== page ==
There is no "engineering math" separate from "math". To learn good math as an engineer, you have no other way but to understand math from its nature.
The first course you learn is probably real analysis. In my opinion, no one masters real analysis when the topic is met the first time. Don't worry if you feel you have done the homework and passed the exam but don't have a clear clue of what it is for. Real analysis is the topic that opens the door to modern math, as compared to what you learned at high school. The core technique you need to master is formal reasoning, or proof construction. Learning first-order logic systematically would definitely provide you with a clearer understanding of this technique. Once you have mastered the tool for formal reasoning, you are able to appreciate proofs written in English in a more fundamental way. Without the knowledge of first order logic, long proofs cannot be truly understood, especially when there are many levels of existential and universal propositions. After understanding first-order logic and probably a little set theory, it is the moment you review real analysis and tell why learning the material the first time is not really helpful.
You will definitely learn linear algebra. This is the course you learn linear spaces and transformations between linear spaces. It is the first time you understand that modern math is concerned with the structures of specific types of sets with operations defined on them. Some universities teach this topic with an emphasis on matrices and vectors. I don't quite agree with this type of education for linear algebra. I would recommend learning this topic from the bottom up. That is, understanding clearly the concepts of linear transformations, and then, associate them with matrices and vectors. With the proof capability you learned in real analysis, you should be able to understand and construct proofs more easily in this course.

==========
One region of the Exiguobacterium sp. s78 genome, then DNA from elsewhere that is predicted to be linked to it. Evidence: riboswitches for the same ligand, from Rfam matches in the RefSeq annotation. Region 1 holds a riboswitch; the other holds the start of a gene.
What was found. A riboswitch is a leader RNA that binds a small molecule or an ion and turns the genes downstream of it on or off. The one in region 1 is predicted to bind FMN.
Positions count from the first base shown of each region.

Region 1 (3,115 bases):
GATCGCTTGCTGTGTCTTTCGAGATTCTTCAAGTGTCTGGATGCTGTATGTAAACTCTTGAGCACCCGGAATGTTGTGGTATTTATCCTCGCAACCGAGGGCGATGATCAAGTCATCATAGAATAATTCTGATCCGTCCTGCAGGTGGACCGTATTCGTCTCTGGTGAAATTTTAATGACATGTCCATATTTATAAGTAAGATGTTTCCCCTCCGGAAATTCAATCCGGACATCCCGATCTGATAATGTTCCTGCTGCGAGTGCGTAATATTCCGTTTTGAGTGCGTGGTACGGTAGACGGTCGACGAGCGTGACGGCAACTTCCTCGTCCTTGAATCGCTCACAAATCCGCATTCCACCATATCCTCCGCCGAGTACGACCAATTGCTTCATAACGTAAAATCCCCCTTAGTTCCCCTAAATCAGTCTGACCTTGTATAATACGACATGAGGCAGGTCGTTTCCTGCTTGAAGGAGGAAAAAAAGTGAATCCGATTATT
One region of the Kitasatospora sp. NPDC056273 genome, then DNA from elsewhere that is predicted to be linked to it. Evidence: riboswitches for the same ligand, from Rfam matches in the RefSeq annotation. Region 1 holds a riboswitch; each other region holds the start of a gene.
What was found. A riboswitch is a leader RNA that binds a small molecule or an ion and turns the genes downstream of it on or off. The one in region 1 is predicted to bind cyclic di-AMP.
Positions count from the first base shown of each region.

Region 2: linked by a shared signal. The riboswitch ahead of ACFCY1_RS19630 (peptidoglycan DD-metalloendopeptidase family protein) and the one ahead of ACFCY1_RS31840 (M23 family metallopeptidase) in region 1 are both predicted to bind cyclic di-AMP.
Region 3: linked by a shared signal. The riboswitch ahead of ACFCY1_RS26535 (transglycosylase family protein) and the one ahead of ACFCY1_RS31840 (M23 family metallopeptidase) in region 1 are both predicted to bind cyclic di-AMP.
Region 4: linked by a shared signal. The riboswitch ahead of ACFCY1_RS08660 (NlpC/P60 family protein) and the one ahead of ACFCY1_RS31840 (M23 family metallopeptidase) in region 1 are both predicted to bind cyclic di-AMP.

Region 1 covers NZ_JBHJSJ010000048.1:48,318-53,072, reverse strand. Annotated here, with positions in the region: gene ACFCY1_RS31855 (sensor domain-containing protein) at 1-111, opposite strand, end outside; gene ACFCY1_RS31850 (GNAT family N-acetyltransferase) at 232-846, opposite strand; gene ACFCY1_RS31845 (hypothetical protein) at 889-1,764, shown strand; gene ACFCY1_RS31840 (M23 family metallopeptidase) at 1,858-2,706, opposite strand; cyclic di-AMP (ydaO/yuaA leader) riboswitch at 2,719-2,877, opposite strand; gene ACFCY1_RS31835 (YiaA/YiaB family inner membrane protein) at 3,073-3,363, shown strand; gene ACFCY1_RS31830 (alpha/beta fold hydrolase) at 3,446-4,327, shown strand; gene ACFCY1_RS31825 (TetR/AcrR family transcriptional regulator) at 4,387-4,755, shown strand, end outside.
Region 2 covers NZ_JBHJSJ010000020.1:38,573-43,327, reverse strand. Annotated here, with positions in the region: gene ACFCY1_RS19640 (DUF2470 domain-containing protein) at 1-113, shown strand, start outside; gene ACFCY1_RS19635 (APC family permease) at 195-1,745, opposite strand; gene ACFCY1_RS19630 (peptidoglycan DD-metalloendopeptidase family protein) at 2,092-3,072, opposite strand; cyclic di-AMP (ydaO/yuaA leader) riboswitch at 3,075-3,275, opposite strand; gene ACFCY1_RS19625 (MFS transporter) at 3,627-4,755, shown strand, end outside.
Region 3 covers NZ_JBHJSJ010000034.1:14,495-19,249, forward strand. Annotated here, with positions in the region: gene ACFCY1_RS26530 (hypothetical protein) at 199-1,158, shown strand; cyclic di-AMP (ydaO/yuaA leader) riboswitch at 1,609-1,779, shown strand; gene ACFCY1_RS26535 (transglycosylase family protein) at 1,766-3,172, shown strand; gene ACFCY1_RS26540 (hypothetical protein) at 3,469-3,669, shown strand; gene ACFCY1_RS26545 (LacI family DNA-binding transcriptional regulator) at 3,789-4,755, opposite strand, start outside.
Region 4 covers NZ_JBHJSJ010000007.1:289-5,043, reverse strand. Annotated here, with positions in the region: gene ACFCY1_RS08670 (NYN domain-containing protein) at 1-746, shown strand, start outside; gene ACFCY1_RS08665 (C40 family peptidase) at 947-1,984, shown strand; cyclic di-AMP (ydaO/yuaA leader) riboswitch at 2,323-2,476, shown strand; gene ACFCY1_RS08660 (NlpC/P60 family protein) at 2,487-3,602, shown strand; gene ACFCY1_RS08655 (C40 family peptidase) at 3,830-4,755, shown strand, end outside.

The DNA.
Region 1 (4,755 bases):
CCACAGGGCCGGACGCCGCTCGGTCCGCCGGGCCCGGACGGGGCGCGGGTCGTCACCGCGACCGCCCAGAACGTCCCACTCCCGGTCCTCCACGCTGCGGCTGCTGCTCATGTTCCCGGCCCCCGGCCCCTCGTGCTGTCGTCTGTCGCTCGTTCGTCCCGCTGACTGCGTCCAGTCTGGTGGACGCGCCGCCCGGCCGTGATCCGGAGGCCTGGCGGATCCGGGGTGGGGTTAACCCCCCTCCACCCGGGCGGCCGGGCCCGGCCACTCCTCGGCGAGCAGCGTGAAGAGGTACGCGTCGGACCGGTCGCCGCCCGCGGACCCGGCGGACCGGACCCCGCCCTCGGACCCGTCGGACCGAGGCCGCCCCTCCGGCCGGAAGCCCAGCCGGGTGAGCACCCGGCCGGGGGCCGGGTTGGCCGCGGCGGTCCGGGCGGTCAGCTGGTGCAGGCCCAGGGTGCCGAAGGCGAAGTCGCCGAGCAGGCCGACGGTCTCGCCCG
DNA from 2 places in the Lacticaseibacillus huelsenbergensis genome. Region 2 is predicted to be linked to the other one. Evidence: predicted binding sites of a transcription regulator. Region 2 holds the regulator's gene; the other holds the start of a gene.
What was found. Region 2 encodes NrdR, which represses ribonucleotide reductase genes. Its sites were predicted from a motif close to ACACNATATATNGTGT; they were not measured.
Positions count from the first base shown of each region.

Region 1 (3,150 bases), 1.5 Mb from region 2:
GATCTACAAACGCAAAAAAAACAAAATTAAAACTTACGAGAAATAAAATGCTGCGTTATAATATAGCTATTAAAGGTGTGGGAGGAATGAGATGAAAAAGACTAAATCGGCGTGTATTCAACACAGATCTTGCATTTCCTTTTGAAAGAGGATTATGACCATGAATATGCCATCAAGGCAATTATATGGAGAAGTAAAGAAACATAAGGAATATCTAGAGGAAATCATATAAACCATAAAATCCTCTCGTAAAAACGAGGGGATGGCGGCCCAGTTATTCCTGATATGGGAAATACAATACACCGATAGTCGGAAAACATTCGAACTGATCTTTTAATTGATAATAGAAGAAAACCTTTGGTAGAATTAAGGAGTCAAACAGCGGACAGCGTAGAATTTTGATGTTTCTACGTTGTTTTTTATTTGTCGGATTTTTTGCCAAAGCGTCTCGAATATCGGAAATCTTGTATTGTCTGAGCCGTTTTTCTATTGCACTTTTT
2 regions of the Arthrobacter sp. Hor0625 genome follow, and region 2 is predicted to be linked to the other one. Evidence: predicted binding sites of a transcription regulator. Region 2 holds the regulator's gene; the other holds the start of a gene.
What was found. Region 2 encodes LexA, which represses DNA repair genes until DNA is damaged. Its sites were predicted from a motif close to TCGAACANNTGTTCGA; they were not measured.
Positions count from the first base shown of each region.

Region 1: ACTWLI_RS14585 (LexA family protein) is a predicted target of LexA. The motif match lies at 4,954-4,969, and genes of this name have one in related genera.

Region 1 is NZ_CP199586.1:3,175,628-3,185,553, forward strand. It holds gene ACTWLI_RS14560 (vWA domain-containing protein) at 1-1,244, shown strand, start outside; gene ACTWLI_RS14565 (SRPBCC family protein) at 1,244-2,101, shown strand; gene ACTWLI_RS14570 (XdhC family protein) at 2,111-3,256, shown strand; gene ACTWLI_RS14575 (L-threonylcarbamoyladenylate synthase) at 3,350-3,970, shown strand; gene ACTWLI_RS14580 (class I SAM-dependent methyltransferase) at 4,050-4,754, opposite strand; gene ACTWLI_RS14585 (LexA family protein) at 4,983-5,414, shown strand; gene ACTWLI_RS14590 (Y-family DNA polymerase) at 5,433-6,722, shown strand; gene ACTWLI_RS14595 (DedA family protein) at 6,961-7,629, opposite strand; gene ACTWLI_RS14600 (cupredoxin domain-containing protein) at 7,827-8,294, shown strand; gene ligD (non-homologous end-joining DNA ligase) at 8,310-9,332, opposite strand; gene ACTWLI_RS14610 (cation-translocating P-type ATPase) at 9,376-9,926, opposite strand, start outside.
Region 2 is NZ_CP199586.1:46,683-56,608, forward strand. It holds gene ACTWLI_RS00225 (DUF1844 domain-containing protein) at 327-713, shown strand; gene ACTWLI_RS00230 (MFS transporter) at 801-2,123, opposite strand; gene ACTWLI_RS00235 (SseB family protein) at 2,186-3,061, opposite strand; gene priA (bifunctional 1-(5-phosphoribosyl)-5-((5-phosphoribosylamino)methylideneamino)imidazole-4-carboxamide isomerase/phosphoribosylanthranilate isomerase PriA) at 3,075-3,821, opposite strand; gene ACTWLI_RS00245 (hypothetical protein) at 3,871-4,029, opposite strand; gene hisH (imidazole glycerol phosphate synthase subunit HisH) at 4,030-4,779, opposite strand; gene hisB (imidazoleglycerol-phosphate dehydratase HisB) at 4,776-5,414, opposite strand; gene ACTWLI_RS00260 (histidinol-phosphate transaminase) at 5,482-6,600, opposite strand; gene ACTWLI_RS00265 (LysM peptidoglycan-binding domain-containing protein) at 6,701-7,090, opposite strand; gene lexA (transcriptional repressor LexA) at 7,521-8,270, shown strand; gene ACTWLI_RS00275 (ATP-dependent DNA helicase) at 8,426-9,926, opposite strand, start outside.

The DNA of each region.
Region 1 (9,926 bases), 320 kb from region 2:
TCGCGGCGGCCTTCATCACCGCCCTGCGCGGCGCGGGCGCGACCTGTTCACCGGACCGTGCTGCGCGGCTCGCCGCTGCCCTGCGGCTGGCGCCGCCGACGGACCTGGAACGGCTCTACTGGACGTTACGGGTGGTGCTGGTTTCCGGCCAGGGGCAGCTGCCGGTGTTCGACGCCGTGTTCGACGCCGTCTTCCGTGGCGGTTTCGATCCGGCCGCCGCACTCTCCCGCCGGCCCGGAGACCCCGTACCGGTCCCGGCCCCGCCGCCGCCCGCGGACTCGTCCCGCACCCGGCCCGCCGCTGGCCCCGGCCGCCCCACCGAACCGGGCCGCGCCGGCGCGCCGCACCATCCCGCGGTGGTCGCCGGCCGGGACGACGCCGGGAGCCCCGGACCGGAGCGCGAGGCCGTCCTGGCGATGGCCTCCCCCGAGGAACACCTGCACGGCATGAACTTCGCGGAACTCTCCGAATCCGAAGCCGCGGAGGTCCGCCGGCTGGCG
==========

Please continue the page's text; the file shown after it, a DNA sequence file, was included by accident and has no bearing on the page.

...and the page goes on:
Then you will need to know how to model the world of uncertainty. Probability theory and statistics are what you need to learn. Again, pay more attention to theory and do not focus on data at the beginning. You need to rigorously construct your understanding of events, probability, random variables, expectation, convergence, etc. Do note that the concept of convergence from real analysis plays a significant role in the analysis of estimators.
With all these basic course learned and understood, you should learn optimization. Optimization tells you how to make the best choice with a definition of cost in mind. It is widely used in signal processing, control, machine learning, computer graphics, etc. In fact, many rigorous engineering papers published on good conferences or journals are optimization in nature.
With these topics learned and practiced in everyday applications, you should be able to deal with most engineering problems in electrical engineering or computer science in a very rigorous way. With these describing languages in mind, you should solve real problems with coding. Now, coding is a technique that connects knowledge and capability. With a good understanding of math, you should be able to write high-quality codes.